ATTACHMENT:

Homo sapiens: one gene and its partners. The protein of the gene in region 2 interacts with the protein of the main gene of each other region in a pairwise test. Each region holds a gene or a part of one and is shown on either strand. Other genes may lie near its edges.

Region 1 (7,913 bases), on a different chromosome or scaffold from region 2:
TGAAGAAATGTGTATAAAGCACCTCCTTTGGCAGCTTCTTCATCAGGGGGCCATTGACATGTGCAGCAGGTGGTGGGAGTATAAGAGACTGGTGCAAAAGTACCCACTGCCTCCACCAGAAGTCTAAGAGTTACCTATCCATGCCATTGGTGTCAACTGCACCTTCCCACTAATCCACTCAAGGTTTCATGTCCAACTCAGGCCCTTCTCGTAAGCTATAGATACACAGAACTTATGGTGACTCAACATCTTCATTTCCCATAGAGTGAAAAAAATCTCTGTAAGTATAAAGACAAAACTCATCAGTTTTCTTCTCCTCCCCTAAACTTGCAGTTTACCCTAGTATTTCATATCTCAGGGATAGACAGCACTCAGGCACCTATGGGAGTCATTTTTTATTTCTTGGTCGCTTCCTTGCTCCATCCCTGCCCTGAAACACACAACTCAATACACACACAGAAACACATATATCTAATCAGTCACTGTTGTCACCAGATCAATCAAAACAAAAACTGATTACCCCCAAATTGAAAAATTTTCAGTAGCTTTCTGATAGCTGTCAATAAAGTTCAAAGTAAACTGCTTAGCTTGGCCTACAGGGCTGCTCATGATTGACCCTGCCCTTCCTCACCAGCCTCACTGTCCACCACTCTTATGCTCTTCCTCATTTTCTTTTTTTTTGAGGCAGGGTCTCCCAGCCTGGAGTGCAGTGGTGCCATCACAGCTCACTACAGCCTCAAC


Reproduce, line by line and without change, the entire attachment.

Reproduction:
Homo sapiens: one gene and its partners. The protein of the gene in region 2 interacts with the protein of the main gene of each other region in a pairwise test. Each region holds a gene or a part of one and is shown on either strand. Other genes may lie near its edges.

Region 1 (7,913 bases), on a different chromosome or scaffold from region 2:
TGAAGAAATGTGTATAAAGCACCTCCTTTGGCAGCTTCTTCATCAGGGGGCCATTGACATGTGCAGCAGGTGGTGGGAGTATAAGAGACTGGTGCAAAAGTACCCACTGCCTCCACCAGAAGTCTAAGAGTTACCTATCCATGCCATTGGTGTCAACTGCACCTTCCCACTAATCCACTCAAGGTTTCATGTCCAACTCAGGCCCTTCTCGTAAGCTATAGATACACAGAACTTATGGTGACTCAACATCTTCATTTCCCATAGAGTGAAAAAAATCTCTGTAAGTATAAAGACAAAACTCATCAGTTTTCTTCTCCTCCCCTAAACTTGCAGTTTACCCTAGTATTTCATATCTCAGGGATAGACAGCACTCAGGCACCTATGGGAGTCATTTTTTATTTCTTGGTCGCTTCCTTGCTCCATCCCTGCCCTGAAACACACAACTCAATACACACACAGAAACACATATATCTAATCAGTCACTGTTGTCACCAGATCAATCAAAACAAAAACTGATTACCCCCAAATTGAAAAATTTTCAGTAGCTTTCTGATAGCTGTCAATAAAGTTCAAAGTAAACTGCTTAGCTTGGCCTACAGGGCTGCTCATGATTGACCCTGCCCTTCCTCACCAGCCTCACTGTCCACCACTCTTATGCTCTTCCTCATTTTCTTTTTTTTTGAGGCAGGGTCTCCCAGCCTGGAGTGCAGTGGTGCCATCACAGCTCACTACAGCCTCAAC